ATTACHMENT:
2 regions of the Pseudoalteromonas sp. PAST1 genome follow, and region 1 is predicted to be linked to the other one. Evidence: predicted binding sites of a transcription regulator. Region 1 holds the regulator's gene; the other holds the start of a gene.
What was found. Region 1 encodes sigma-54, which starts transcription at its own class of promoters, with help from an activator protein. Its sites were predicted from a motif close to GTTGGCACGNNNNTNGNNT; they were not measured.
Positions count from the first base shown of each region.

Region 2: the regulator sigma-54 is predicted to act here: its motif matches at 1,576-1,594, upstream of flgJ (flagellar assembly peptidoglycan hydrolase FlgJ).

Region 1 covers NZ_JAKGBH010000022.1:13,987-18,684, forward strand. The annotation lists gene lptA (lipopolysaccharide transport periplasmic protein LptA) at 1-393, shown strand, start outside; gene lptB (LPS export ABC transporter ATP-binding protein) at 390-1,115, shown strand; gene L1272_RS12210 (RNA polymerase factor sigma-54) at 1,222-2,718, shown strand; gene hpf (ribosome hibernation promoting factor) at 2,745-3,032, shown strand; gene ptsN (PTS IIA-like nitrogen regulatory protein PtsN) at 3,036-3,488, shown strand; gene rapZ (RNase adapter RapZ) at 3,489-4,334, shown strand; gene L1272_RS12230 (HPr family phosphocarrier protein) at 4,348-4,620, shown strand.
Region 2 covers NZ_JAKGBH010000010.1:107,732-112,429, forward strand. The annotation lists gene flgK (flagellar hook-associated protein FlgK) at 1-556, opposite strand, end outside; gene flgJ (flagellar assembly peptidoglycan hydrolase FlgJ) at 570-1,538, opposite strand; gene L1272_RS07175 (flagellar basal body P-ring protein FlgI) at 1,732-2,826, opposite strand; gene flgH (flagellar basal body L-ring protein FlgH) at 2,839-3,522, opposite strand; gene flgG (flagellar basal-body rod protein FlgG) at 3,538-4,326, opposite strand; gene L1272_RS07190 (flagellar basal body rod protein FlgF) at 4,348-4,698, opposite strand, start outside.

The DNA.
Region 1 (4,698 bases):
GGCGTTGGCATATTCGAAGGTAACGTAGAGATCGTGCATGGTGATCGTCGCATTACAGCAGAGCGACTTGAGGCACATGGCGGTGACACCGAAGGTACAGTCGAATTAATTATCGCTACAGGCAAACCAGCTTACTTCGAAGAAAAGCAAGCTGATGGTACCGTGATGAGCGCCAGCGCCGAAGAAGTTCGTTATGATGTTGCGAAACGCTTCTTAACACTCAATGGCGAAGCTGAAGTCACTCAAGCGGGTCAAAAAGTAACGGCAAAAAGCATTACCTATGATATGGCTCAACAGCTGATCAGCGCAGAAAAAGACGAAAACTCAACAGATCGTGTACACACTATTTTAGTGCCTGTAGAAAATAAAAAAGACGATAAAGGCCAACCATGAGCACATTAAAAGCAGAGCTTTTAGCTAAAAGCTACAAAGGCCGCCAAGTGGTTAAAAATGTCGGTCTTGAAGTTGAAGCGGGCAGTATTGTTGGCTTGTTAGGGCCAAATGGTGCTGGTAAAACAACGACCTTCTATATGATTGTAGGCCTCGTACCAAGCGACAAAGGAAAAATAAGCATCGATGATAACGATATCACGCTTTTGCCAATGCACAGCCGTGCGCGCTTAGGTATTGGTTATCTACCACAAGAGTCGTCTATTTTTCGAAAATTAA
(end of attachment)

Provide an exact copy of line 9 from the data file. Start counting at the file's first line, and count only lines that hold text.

GGCGTTGGCATATTCGAAGGTAACGTAGAGATCGTGCATGGTGATCGTCGCATTACAGCAGAGCGACTTGAGGCACATGGCGGTGACACCGAAGGTACAGTCGAATTAATTATCGCTACAGGCAAACCAGCTTACTTCGAAGAAAAGCAAGCTGATGGTACCGTGATGAGCGCCAGCGCCGAAGAAGTTCGTTATGATGTTGCGAAACGCTTCTTAACACTCAATGGCGAAGCTGAAGTCACTCAAGCGGGTCAAAAAGTAACGGCAAAAAGCATTACCTATGATATGGCTCAACAGCTGATCAGCGCAGAAAAAGACGAAAACTCAACAGATCGTGTACACACTATTTTAGTGCCTGTAGAAAATAAAAAAGACGATAAAGGCCAACCATGAGCACATTAAAAGCAGAGCTTTTAGCTAAAAGCTACAAAGGCCGCCAAGTGGTTAAAAATGTCGGTCTTGAAGTTGAAGCGGGCAGTATTGTTGGCTTGTTAGGGCCAAATGGTGCTGGTAAAACAACGACCTTCTATATGATTGTAGGCCTCGTACCAAGCGACAAAGGAAAAATAAGCATCGATGATAACGATATCACGCTTTTGCCAATGCACAGCCGTGCGCGCTTAGGTATTGGTTATCTACCACAAGAGTCGTCTATTTTTCGAAAATTAA